NEW YORK -- As they get ready to start showing early fall merchandise, bridge dress manufacturers are buoyed by solid spring-summer bookings, some good early spring checkouts at retail -- considering the weather and other natural calamities -- and a...
NEW YORK -- As they get ready to start showing early fall merchandise, bridge dress manufacturers are buoyed by solid spring-summer bookings, some good early spring checkouts at retail -- considering the weather and other natural calamities -- and a general feeling that the economy has turned the corner.
Soft, easy silhouettes are shaping up as important elements for early fall, in fabrics such as silk, textured wovens and lightweight knits.
While short lengths remain important, hemlines are a little more conservative for fall, and some longer looks are expected to make a comeback.
Cynthia Rowley, designer and owner of the firm carrying her name, said there is strong reorder business on early spring merchandise like slipdresses, sleeveless sheaths and two-piece knit dresses.
"If that continues, it bodes well for fall," Rowley said. "For fall, I'm polishing everything up, looking for a sleek, pared-down look, with a little shine to the fabrics."
Among fall items Rowley is working on are "short and flirty dresses;" long is represented by pantsuits. Lightweight wool knits, tweeds, lace and polished rayon twill are important fabrics.
Bud Konheim, president of Nicole Miller, said 1994 seems to be "frozen in time" because of the California earthquake and weather conditions, but he's "very bullish, even though its based on seat-of-my-pants bullishness."
"What business we've gotten for spring is in all-new silhouettes," Konheim said. "There is a feeling that women are interested in shopping again and packing their closets with new things."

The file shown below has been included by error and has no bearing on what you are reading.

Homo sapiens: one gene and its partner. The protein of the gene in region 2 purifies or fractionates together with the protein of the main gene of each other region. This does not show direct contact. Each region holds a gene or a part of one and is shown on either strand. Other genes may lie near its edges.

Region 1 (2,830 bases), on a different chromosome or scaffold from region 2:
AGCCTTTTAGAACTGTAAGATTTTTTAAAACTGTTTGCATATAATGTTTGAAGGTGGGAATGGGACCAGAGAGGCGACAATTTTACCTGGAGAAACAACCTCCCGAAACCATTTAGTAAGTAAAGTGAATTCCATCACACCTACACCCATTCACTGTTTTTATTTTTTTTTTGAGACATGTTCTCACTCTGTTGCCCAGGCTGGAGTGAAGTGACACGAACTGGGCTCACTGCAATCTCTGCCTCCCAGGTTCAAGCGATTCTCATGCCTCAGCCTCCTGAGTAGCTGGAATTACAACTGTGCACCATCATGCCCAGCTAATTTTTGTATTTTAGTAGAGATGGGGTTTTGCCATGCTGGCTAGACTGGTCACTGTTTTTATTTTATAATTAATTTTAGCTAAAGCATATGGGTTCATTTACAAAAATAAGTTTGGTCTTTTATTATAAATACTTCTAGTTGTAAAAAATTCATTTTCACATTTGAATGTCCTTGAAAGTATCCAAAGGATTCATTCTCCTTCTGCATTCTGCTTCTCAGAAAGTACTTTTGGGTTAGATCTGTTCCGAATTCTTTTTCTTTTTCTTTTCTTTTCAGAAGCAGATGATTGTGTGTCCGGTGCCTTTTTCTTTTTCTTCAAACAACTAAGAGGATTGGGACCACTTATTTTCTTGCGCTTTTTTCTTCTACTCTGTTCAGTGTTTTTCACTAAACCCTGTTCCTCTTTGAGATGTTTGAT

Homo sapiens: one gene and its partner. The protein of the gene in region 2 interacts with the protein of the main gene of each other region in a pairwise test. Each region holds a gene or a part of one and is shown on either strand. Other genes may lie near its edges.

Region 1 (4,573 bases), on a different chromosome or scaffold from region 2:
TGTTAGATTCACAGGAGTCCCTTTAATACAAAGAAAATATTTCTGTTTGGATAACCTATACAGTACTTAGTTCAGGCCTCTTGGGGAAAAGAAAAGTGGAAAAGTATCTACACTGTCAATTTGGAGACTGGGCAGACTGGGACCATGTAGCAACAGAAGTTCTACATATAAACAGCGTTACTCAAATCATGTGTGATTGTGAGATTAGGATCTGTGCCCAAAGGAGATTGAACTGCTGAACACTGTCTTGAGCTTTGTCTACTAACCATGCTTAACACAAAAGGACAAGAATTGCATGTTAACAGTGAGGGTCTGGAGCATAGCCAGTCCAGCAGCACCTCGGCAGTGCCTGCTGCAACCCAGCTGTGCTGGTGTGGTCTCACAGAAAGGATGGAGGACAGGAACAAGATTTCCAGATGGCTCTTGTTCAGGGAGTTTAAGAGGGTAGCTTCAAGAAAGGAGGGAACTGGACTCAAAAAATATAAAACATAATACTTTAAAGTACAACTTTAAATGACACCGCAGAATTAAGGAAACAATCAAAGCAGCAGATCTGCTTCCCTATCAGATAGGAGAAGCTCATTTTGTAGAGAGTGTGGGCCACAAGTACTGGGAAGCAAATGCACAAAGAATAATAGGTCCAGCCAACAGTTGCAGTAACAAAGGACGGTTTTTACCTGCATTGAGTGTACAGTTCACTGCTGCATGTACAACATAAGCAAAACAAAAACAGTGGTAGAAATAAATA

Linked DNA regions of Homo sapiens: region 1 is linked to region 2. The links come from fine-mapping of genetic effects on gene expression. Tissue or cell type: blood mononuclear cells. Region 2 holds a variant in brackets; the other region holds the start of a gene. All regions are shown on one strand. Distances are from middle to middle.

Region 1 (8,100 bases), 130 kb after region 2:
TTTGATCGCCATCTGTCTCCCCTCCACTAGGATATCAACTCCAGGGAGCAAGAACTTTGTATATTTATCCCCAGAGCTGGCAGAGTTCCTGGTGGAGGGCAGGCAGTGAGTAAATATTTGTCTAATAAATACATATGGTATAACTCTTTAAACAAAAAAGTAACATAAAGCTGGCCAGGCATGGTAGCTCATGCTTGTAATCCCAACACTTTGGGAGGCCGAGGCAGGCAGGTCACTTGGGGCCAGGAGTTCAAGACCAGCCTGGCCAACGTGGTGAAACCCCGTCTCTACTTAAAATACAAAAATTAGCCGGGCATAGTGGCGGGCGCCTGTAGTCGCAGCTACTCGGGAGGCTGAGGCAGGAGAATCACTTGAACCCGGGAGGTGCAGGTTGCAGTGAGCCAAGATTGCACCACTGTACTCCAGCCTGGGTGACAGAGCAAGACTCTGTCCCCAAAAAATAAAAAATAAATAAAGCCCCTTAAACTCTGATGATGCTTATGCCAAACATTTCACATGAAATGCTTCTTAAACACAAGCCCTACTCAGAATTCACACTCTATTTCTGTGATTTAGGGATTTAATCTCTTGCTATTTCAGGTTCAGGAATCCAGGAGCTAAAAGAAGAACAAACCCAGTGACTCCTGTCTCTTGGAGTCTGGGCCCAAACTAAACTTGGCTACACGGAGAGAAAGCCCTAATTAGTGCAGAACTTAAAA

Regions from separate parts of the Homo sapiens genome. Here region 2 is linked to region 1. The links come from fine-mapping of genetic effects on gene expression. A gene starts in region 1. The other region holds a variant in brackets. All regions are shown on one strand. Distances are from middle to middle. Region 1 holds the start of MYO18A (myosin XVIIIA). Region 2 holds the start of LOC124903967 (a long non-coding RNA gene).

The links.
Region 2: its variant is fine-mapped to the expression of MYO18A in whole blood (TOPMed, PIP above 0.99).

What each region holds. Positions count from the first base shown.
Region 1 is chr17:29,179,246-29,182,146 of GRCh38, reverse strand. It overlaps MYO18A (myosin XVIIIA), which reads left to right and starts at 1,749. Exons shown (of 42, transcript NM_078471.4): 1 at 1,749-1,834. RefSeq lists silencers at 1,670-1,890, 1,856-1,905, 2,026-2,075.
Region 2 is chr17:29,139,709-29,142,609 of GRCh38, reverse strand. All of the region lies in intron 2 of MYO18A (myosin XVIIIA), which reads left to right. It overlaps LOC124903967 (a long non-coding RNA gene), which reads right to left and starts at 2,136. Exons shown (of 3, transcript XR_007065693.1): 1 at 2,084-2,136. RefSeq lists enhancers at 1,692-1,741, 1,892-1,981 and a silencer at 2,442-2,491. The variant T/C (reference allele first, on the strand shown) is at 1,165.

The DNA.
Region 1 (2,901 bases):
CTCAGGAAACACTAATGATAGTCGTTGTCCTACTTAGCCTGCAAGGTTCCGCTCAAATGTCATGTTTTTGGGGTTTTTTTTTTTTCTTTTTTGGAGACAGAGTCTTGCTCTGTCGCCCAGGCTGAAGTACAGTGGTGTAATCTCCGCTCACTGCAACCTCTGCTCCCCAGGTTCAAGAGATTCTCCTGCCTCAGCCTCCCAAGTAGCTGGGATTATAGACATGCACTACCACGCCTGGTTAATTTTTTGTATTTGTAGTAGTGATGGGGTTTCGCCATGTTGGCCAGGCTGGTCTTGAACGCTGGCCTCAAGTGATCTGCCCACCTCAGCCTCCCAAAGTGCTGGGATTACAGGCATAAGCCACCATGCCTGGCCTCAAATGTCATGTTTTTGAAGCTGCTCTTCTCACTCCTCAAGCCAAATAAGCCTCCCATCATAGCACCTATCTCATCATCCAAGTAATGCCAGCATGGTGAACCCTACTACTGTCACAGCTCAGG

For fall, Konheim said close-to-the-body stretch looks will continue to be important, as well as illusion looks and a general styling that's "soft, subtle and classic." A concentration on new fabric developments will continue for fall, particularly in lightweight cloths and textured novelties.
Short lengths will still prevail for Nicole Miller, but not as short as the micro-lengths of spring, Konheim said..
Tom & Linda Platt will continue refocusing on "very simple, clean and modern clothes" for fall, said Tom Platt, co-owner and co-designer.
"The concept of a dress as just a product category is out," Platt said. "The walls have been torn down. Dresses are part of an overall design concept. We produce a line with a specific design theme that happens to have a lot of dresses in it."Platt said business at retail has been good for spring, with a good response to bright colors.
"We were working on a fall color palette of traditional colors such as burgundy, eggplant, gray and navy, and I came in last week and threw away all the color boards," Platt said. "The product was developing without a personality. Now we're working on a wide range of colors such as brights and pastels because that's what the stores tell us they want."
Early bookings for summer-early fall have been good, with shirtdresses a leader, Platt said. Another promising area is short dresses in silk or wool crepe.
When Tom & Linda Platt are doing gray, it's in tones like heather and textures like pebble crepe. Howard Bloom, president of Chetta B, said he expects a good early fall season, even though spring has gotten off to a slow start because of severe winter weather in the Midwest and Northeast and the Southern California quake.
"I've got good bookings for spring-summer," Bloom said, "but the wild weather is driving everybody crazy. Unfortunately, the stores just don't make up the lost business.
"And you can forget about California. I'm just thankful for the South, where we're doing some good early spring specialty store business."
For early fall, Bloom said he's counting on "soft, short, flippy, young and sexy" silhouettes in fabrics such as silk georgette, silk chiffon, wool gauze, wool and rayon crepe, and stretch velour.
Bob Pitofsky, president of the MMCF division of Mary McFadden, Inc., said he's seeing "outstanding spring trunk show business," particularly outside of the Northeast," with overall bookings up 25 percent over last year.